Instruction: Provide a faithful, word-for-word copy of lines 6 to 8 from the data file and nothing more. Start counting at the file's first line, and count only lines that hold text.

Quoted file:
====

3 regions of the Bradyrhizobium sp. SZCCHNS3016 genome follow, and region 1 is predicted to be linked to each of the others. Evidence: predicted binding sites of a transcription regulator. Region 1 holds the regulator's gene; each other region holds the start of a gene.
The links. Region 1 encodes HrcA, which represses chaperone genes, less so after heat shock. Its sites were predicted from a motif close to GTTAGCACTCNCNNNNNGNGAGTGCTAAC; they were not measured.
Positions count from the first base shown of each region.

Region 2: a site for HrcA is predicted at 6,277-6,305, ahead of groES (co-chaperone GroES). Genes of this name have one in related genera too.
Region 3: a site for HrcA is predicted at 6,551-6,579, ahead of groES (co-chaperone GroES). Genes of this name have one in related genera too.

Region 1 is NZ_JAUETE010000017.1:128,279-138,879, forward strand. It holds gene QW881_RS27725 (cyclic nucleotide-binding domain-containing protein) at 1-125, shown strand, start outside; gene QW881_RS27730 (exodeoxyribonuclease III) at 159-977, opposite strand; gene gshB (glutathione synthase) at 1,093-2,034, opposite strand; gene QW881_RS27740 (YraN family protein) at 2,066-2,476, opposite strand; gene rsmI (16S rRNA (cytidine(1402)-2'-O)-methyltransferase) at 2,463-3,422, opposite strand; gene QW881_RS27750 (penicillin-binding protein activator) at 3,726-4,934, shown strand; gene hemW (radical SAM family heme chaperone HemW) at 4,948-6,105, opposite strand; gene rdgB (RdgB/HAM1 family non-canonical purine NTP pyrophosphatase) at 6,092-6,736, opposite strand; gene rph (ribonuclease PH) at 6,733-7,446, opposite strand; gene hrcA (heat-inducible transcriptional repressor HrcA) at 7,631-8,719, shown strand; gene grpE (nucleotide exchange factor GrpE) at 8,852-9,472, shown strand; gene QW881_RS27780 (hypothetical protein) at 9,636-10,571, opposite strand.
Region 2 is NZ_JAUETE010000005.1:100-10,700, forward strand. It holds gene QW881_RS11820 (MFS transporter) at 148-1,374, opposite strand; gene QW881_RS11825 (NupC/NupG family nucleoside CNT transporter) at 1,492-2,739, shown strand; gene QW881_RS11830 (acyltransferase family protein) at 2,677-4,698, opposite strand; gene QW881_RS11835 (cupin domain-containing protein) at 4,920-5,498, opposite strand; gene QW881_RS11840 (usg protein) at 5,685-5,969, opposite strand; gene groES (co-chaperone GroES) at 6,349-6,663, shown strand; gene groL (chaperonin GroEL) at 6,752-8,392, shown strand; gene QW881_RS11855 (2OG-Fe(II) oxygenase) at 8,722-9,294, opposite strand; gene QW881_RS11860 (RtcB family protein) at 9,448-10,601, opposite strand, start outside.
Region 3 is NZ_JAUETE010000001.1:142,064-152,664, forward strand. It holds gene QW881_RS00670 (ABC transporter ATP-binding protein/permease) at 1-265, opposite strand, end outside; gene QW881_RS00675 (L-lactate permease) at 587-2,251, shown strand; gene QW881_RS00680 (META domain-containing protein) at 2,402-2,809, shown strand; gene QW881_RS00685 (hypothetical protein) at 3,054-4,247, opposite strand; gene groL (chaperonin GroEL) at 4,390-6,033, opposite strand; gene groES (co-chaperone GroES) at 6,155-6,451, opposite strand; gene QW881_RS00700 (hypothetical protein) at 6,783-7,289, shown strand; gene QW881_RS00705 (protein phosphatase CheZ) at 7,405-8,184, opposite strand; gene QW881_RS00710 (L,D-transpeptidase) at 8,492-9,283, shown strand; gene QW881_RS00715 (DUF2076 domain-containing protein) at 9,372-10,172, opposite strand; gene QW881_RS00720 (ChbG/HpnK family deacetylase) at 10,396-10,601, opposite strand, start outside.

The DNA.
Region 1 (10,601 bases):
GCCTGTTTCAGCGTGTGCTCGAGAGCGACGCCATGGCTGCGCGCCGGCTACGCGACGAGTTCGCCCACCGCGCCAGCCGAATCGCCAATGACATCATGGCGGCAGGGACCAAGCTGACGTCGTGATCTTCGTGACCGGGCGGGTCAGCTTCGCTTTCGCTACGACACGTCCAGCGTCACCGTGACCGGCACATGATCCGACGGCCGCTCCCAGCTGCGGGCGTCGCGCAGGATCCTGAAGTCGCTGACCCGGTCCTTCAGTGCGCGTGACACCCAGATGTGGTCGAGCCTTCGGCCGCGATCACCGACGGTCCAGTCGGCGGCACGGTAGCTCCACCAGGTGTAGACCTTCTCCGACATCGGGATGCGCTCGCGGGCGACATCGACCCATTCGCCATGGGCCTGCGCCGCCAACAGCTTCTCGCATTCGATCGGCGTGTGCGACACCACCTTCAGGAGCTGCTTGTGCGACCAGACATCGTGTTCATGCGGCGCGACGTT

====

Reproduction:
Region 1 is NZ_JAUETE010000017.1:128,279-138,879, forward strand. It holds gene QW881_RS27725 (cyclic nucleotide-binding domain-containing protein) at 1-125, shown strand, start outside; gene QW881_RS27730 (exodeoxyribonuclease III) at 159-977, opposite strand; gene gshB (glutathione synthase) at 1,093-2,034, opposite strand; gene QW881_RS27740 (YraN family protein) at 2,066-2,476, opposite strand; gene rsmI (16S rRNA (cytidine(1402)-2'-O)-methyltransferase) at 2,463-3,422, opposite strand; gene QW881_RS27750 (penicillin-binding protein activator) at 3,726-4,934, shown strand; gene hemW (radical SAM family heme chaperone HemW) at 4,948-6,105, opposite strand; gene rdgB (RdgB/HAM1 family non-canonical purine NTP pyrophosphatase) at 6,092-6,736, opposite strand; gene rph (ribonuclease PH) at 6,733-7,446, opposite strand; gene hrcA (heat-inducible transcriptional repressor HrcA) at 7,631-8,719, shown strand; gene grpE (nucleotide exchange factor GrpE) at 8,852-9,472, shown strand; gene QW881_RS27780 (hypothetical protein) at 9,636-10,571, opposite strand.
Region 2 is NZ_JAUETE010000005.1:100-10,700, forward strand. It holds gene QW881_RS11820 (MFS transporter) at 148-1,374, opposite strand; gene QW881_RS11825 (NupC/NupG family nucleoside CNT transporter) at 1,492-2,739, shown strand; gene QW881_RS11830 (acyltransferase family protein) at 2,677-4,698, opposite strand; gene QW881_RS11835 (cupin domain-containing protein) at 4,920-5,498, opposite strand; gene QW881_RS11840 (usg protein) at 5,685-5,969, opposite strand; gene groES (co-chaperone GroES) at 6,349-6,663, shown strand; gene groL (chaperonin GroEL) at 6,752-8,392, shown strand; gene QW881_RS11855 (2OG-Fe(II) oxygenase) at 8,722-9,294, opposite strand; gene QW881_RS11860 (RtcB family protein) at 9,448-10,601, opposite strand, start outside.
Region 3 is NZ_JAUETE010000001.1:142,064-152,664, forward strand. It holds gene QW881_RS00670 (ABC transporter ATP-binding protein/permease) at 1-265, opposite strand, end outside; gene QW881_RS00675 (L-lactate permease) at 587-2,251, shown strand; gene QW881_RS00680 (META domain-containing protein) at 2,402-2,809, shown strand; gene QW881_RS00685 (hypothetical protein) at 3,054-4,247, opposite strand; gene groL (chaperonin GroEL) at 4,390-6,033, opposite strand; gene groES (co-chaperone GroES) at 6,155-6,451, opposite strand; gene QW881_RS00700 (hypothetical protein) at 6,783-7,289, shown strand; gene QW881_RS00705 (protein phosphatase CheZ) at 7,405-8,184, opposite strand; gene QW881_RS00710 (L,D-transpeptidase) at 8,492-9,283, shown strand; gene QW881_RS00715 (DUF2076 domain-containing protein) at 9,372-10,172, opposite strand; gene QW881_RS00720 (ChbG/HpnK family deacetylase) at 10,396-10,601, opposite strand, start outside.